4 Measurable Ways To Boost Your eCommerce Traffic

Build Sales With The Measurable Marketing Methods

When it comes to marketing your eCommerce website, there are endless ways you could generate traffic and hopefully boost sales. Notice the use of the word; ‘could‘. The problem is, whilst social media, ad campaigns and the like all seem like a good idea, delivering sexy artwork and attractive product pictures, it can often be a major money pit, with little return.

In a lot of cases, it can be pretty confusing just to work out where your sales are even coming from! That’s where measurable campaigns come in.

Digital platforms really are head and shoulders above their traditional counterparts when it comes to measuring success, with most online purchases, site visits and even cart abandonment being 100% traceable, making it way easier to identify which avenues are working and which aren’t.

Take a look at our four measurable ways to boost your eCommerce traffic;

Google Advertising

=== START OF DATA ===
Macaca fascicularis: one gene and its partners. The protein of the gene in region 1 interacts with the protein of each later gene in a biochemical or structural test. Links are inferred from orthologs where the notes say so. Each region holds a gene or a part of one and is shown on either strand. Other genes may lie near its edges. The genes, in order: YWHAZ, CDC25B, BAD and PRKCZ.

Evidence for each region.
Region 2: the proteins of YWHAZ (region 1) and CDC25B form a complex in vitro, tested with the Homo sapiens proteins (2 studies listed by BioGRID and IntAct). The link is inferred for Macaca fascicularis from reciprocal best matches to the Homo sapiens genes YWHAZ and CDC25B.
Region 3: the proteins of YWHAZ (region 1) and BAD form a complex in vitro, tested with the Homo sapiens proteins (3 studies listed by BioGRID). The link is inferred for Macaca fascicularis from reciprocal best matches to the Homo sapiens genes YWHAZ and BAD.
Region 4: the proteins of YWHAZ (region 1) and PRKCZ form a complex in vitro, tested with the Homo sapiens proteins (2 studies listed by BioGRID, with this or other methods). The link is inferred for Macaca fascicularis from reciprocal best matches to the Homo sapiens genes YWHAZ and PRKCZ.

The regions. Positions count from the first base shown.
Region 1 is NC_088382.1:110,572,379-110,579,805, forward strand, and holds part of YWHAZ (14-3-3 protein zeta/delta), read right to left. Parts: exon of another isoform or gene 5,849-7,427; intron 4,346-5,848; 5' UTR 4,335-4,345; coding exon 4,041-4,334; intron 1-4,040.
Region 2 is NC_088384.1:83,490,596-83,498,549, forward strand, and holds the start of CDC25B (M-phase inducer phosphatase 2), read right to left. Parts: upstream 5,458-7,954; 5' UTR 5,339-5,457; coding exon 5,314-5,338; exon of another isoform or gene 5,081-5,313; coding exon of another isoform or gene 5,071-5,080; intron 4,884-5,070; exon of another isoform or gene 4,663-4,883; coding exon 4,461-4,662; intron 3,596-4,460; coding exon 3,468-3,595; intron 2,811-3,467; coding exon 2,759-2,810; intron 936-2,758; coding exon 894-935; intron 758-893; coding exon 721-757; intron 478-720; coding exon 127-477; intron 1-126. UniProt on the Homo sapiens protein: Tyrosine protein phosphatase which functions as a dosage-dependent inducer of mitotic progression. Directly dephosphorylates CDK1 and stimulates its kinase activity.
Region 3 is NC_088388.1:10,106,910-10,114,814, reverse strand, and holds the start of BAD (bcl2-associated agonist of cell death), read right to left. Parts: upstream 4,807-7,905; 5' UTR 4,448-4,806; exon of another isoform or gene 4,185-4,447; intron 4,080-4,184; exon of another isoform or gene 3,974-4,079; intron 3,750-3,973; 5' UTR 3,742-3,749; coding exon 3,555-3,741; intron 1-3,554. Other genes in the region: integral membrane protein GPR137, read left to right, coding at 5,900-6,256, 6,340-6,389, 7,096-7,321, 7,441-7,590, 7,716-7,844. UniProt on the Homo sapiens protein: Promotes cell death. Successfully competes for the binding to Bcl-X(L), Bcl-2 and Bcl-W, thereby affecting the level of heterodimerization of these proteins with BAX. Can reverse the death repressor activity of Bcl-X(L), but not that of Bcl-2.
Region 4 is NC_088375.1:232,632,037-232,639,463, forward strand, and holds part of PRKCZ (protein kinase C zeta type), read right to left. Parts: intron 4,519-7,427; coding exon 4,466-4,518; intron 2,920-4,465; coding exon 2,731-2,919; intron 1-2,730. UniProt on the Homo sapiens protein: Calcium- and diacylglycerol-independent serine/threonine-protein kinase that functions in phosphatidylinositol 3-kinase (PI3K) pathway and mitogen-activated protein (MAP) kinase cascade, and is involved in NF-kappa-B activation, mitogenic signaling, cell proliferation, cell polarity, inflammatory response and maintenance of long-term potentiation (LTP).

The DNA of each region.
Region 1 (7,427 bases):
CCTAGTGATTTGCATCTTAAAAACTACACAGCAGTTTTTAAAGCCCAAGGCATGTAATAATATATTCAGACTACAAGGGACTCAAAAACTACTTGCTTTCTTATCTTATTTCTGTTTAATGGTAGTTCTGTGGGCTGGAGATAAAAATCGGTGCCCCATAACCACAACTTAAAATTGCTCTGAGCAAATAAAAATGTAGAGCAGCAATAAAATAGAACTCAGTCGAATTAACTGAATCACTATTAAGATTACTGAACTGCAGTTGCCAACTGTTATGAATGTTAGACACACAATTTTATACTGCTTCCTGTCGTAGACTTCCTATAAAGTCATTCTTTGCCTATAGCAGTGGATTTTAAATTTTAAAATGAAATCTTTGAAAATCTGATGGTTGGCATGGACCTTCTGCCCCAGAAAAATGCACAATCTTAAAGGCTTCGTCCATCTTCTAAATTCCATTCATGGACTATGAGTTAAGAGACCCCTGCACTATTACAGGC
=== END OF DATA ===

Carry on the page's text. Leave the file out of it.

The daddy of measurable traffic, Google Advertising, or ‘PPC’ (Pay Per Click) is pretty much unrivaled when it comes to delivering measurable, quantifiable eCommerce site traffic.

Their intuitive dashboard (and pretty good app too) delivers everything you could ever need to know about your campaigns, even offering insights on how you can improve things.

Impressions

Impressions are Googles way of telling you how many people have seen your ads, in most cases you want this figure to be as high as possible (unless you’re in a super niche market). We recommend taking a good look at your impression share too.

Impression share indicates what percentage of impressions your campaigns get. In short, what share of searches your ads show up in (compared to competitors). The ultimate goal is to reach 100% impression share, meaning your ad is showing to customers; all the time.

To increase your impressions and impression share, you need to take a look at improving ad copy, landing page relevance and click budget.

Clicks

Clicks are, quite obviously, the amount of clicks you have generated from users, via your Google ads. In short, your aim is to have a high click through rate (CTR), which is a good sign that your ads are hitting the mark.